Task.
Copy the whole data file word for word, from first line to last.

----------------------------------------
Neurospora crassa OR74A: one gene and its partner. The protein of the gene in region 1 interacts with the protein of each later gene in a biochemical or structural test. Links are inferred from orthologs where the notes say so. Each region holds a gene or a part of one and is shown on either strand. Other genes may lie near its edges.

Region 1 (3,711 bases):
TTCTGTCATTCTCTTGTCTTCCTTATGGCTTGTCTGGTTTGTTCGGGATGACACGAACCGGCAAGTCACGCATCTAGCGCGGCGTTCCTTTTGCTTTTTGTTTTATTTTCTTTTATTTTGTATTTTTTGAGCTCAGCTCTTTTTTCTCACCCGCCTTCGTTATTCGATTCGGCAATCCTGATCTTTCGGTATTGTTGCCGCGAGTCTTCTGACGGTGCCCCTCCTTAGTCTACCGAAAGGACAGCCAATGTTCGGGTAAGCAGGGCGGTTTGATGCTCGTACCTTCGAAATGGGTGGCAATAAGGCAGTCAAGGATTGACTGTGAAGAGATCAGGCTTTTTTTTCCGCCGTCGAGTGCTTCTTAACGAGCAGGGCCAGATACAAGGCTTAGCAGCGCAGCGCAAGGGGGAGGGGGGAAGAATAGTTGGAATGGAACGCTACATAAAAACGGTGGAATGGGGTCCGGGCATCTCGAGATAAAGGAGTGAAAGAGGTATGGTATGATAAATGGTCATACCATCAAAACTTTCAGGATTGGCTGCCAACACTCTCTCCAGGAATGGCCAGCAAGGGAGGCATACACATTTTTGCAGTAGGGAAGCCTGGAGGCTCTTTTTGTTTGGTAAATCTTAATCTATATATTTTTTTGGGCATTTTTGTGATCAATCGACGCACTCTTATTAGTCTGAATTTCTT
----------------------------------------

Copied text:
Neurospora crassa OR74A: one gene and its partner. The protein of the gene in region 1 interacts with the protein of each later gene in a biochemical or structural test. Links are inferred from orthologs where the notes say so. Each region holds a gene or a part of one and is shown on either strand. Other genes may lie near its edges.

Region 1 (3,711 bases):
TTCTGTCATTCTCTTGTCTTCCTTATGGCTTGTCTGGTTTGTTCGGGATGACACGAACCGGCAAGTCACGCATCTAGCGCGGCGTTCCTTTTGCTTTTTGTTTTATTTTCTTTTATTTTGTATTTTTTGAGCTCAGCTCTTTTTTCTCACCCGCCTTCGTTATTCGATTCGGCAATCCTGATCTTTCGGTATTGTTGCCGCGAGTCTTCTGACGGTGCCCCTCCTTAGTCTACCGAAAGGACAGCCAATGTTCGGGTAAGCAGGGCGGTTTGATGCTCGTACCTTCGAAATGGGTGGCAATAAGGCAGTCAAGGATTGACTGTGAAGAGATCAGGCTTTTTTTTCCGCCGTCGAGTGCTTCTTAACGAGCAGGGCCAGATACAAGGCTTAGCAGCGCAGCGCAAGGGGGAGGGGGGAAGAATAGTTGGAATGGAACGCTACATAAAAACGGTGGAATGGGGTCCGGGCATCTCGAGATAAAGGAGTGAAAGAGGTATGGTATGATAAATGGTCATACCATCAAAACTTTCAGGATTGGCTGCCAACACTCTCTCCAGGAATGGCCAGCAAGGGAGGCATACACATTTTTGCAGTAGGGAAGCCTGGAGGCTCTTTTTGTTTGGTAAATCTTAATCTATATATTTTTTTGGGCATTTTTGTGATCAATCGACGCACTCTTATTAGTCTGAATTTCTT